Do you really need to have the right tools for stitching together basic pamplets to fill a notebook? The improvised items I’ve used in the past seemed to work, but as a technical person I know having the right tool for the job often makes a huge difference.
With the idea in my head that I will be making lots of refills for my traveler’s notebook, I decided to get the “proper” tools and supplies from a bookbinding supplier. It was about $30 total from www.JohnNealBooks.com, and they should last for many, many pamphlets.
The awl was not really necessary, but a more comfortable tool than the alternative I using. I do find that this model makes a bigger hole, which makes the sewing a lot easier.
The needle could have been bought at a local fabric store, and it seems identical to the fattest one in a Singer assortment I bought eons ago. I notice the eye of the needle is quite large, and I think I might invest in a version with a smaller eye.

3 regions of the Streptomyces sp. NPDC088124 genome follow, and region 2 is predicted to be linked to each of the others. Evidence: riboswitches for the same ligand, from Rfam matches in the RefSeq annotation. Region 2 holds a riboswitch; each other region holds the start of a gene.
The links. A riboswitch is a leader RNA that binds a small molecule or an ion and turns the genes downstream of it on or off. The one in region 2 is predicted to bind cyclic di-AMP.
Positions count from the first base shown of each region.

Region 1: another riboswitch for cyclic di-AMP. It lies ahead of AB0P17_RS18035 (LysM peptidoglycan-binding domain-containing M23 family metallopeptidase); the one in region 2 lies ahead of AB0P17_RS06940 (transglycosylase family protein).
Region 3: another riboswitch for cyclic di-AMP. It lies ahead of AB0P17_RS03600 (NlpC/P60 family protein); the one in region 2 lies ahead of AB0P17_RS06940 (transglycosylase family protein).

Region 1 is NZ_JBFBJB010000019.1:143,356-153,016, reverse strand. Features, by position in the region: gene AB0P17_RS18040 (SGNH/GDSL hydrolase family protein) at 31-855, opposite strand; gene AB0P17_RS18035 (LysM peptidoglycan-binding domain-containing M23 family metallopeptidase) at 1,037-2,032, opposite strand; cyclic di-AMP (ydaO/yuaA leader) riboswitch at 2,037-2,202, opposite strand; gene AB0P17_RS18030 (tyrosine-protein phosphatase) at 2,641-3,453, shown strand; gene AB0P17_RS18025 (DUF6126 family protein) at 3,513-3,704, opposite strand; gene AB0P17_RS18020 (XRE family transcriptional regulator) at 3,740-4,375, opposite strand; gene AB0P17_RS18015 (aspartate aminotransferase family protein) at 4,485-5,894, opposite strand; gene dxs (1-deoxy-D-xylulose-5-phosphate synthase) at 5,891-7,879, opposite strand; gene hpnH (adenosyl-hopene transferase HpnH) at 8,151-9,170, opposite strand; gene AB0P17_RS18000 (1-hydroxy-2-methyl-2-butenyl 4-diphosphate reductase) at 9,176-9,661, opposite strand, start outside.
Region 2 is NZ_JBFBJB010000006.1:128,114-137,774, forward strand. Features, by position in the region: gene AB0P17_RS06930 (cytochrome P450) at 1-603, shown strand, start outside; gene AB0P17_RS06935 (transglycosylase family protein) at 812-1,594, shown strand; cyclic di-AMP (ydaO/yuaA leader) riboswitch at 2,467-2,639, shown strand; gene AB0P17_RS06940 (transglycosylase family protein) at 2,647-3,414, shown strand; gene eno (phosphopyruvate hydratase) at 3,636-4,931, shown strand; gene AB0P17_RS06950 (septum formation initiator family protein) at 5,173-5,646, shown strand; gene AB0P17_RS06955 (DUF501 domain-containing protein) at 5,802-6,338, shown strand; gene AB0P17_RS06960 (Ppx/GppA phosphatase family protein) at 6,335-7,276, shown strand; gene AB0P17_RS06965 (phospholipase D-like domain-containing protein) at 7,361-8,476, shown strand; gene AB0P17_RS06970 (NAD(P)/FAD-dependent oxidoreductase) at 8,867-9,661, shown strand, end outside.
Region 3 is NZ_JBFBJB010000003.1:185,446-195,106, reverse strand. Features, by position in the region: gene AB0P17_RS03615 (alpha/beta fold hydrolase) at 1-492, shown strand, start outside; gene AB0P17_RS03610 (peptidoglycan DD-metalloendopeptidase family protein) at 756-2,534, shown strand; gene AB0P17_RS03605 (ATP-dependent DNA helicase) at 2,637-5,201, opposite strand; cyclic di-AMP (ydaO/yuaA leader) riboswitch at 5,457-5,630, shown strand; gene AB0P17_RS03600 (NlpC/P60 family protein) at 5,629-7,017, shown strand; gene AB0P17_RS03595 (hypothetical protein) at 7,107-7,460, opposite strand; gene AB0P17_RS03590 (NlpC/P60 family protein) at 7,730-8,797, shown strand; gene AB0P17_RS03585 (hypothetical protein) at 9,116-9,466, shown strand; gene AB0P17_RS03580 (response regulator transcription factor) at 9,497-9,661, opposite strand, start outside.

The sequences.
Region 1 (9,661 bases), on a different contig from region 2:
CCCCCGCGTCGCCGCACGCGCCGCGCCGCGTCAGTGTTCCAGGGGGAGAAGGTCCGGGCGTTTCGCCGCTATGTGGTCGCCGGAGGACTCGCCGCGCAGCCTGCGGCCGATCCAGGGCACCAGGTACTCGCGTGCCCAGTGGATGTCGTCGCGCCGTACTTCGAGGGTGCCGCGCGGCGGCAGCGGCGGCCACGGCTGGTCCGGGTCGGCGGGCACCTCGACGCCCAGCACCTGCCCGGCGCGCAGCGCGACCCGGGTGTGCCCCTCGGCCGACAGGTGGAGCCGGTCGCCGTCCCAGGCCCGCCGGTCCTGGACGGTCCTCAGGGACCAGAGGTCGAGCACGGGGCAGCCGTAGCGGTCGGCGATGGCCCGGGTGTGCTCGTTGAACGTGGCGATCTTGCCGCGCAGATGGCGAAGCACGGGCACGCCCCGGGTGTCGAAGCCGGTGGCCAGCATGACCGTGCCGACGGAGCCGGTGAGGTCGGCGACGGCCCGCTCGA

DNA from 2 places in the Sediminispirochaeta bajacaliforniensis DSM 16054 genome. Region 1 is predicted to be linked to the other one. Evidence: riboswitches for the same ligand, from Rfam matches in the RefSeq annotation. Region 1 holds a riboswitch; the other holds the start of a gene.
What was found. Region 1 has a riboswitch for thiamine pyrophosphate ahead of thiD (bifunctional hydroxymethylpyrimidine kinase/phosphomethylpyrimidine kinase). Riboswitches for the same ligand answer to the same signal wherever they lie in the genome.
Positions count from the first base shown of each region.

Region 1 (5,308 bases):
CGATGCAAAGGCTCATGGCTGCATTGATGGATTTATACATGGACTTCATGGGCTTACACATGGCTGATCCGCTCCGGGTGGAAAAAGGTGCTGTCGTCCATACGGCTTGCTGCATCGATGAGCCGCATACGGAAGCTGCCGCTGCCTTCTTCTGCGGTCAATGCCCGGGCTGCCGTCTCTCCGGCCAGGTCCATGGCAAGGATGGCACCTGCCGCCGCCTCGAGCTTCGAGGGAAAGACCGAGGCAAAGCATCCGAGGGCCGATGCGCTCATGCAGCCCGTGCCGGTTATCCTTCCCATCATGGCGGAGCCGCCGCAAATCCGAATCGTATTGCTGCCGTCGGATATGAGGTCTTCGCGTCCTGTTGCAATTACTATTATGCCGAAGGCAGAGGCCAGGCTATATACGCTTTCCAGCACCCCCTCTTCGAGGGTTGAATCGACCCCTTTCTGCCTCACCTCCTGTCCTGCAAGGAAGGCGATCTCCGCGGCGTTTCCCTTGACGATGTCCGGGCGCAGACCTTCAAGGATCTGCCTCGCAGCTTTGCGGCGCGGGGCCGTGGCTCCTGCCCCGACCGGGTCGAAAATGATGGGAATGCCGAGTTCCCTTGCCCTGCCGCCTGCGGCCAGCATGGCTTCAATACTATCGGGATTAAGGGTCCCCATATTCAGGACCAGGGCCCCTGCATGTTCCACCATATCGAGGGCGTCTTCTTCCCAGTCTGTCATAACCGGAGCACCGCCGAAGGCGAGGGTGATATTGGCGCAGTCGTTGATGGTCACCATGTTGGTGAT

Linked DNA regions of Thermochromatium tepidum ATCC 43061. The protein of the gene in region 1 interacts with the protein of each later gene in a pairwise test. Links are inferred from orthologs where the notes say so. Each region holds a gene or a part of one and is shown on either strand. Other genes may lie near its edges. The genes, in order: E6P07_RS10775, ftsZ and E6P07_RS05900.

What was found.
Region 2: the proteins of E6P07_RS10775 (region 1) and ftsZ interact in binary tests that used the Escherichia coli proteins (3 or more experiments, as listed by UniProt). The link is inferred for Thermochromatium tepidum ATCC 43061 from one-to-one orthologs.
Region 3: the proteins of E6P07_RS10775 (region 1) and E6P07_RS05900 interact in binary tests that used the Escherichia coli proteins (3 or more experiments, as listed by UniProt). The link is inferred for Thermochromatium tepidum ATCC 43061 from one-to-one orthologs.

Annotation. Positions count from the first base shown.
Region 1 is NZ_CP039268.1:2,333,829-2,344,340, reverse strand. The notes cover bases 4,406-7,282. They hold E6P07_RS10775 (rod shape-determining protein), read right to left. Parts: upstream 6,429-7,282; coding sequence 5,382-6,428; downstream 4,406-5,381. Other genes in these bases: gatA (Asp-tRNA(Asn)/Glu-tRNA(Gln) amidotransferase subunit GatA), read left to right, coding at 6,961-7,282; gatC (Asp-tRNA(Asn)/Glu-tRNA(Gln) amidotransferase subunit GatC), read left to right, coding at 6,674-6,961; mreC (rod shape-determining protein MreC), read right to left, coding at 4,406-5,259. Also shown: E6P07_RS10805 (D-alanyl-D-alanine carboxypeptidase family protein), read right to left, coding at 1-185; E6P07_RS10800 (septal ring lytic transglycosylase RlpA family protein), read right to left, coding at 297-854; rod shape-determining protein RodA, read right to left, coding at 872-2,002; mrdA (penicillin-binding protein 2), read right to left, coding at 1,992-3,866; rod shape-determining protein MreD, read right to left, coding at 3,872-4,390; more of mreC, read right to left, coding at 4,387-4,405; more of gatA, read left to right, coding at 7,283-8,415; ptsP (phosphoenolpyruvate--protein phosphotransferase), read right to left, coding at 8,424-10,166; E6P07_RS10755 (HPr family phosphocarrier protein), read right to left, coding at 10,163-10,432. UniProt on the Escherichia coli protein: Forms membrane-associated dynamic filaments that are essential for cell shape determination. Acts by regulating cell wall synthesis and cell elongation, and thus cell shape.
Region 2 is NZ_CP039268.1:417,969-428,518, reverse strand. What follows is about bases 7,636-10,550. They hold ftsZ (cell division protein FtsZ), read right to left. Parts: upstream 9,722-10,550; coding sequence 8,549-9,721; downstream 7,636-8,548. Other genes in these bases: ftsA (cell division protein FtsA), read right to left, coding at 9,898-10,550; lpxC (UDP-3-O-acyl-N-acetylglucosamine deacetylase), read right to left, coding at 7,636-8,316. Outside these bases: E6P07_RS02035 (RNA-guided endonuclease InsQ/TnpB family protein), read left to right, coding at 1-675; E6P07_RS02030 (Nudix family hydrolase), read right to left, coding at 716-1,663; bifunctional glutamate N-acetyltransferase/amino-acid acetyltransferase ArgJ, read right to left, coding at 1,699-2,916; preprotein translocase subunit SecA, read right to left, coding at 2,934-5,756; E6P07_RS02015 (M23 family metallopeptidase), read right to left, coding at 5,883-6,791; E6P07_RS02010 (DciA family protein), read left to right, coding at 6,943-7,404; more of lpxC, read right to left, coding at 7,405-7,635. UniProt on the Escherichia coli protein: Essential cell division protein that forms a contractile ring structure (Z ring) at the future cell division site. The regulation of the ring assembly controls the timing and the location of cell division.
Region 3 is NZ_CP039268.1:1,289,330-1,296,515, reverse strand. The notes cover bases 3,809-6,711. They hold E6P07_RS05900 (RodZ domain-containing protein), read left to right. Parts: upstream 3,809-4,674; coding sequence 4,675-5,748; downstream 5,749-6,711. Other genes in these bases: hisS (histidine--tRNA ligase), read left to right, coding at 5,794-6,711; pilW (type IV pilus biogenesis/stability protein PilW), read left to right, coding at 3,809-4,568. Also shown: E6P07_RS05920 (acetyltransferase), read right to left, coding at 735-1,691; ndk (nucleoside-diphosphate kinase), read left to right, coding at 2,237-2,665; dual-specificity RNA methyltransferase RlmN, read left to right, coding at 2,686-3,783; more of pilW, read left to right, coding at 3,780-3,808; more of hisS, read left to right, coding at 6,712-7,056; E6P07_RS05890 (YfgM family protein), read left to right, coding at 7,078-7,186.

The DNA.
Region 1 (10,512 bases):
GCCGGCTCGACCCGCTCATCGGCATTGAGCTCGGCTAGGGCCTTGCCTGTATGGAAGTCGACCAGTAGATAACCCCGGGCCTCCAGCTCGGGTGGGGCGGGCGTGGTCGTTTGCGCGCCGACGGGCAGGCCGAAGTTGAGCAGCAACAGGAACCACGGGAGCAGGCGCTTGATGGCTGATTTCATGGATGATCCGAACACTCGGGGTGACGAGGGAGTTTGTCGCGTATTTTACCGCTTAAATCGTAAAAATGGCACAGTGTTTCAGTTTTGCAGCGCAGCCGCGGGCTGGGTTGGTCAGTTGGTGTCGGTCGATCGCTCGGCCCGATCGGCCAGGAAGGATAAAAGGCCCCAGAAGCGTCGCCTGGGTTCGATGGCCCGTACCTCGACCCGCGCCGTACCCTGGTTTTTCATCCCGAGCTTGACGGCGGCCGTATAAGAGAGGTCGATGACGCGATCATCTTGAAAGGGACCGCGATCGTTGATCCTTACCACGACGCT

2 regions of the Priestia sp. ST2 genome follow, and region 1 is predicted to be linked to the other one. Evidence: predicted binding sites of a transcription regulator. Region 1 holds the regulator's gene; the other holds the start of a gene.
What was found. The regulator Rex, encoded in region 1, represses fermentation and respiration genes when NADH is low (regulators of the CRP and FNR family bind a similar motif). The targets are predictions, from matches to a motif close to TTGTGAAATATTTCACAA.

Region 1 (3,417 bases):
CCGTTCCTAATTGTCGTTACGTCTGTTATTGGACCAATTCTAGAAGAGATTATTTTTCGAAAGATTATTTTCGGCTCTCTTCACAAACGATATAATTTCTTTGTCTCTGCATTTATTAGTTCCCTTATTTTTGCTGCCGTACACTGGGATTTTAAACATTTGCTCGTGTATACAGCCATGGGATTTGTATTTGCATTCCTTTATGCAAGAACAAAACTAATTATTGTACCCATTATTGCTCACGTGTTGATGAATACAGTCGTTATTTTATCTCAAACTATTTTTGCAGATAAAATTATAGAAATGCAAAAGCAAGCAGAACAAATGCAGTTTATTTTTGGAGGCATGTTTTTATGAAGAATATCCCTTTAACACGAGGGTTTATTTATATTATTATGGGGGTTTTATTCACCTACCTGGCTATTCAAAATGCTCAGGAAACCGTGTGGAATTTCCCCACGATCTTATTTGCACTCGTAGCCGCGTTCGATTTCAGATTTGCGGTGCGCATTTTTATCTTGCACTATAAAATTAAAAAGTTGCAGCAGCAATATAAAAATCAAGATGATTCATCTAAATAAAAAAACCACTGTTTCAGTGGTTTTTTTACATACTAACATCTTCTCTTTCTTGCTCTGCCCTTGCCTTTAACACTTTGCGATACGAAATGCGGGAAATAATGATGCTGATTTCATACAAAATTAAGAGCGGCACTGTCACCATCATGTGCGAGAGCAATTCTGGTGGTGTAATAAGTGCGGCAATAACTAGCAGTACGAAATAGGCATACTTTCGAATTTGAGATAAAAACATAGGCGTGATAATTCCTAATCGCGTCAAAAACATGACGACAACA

The bone folder burnishes the paper more than the steel folder I ground out of an old planer blade while waiting for my order to arrive but grinding one’s own folder isn’t very practical. For $6 this is worth the money as anything else doesn’t work quite as well. Using a folder to crease paper is a lot faster and more accurate than using a finger nail.
The 18-3 (bigger number = smaller twine) linen twine is another win. It is a lot thicker than the carpet thread I was using, and once it’s been run through a small block of bee’s wax it takes knots very well. Paired with a larger needle it’s a lot easier to use than the darning needle/thread combo I was using. Ironically, this was the most expensive item in the order – $12 or so – but there’s more than 100 yards in the roll, with less than a yard required for a book.
If I was going to do it again, I’d probably stick with my home made folder, and choose different needles, but otherwise I believe the notebooks I’ve stitched with these items are superior to my earlier efforts. If you’ve been toying with sewing your own books, consider ordering the right tools.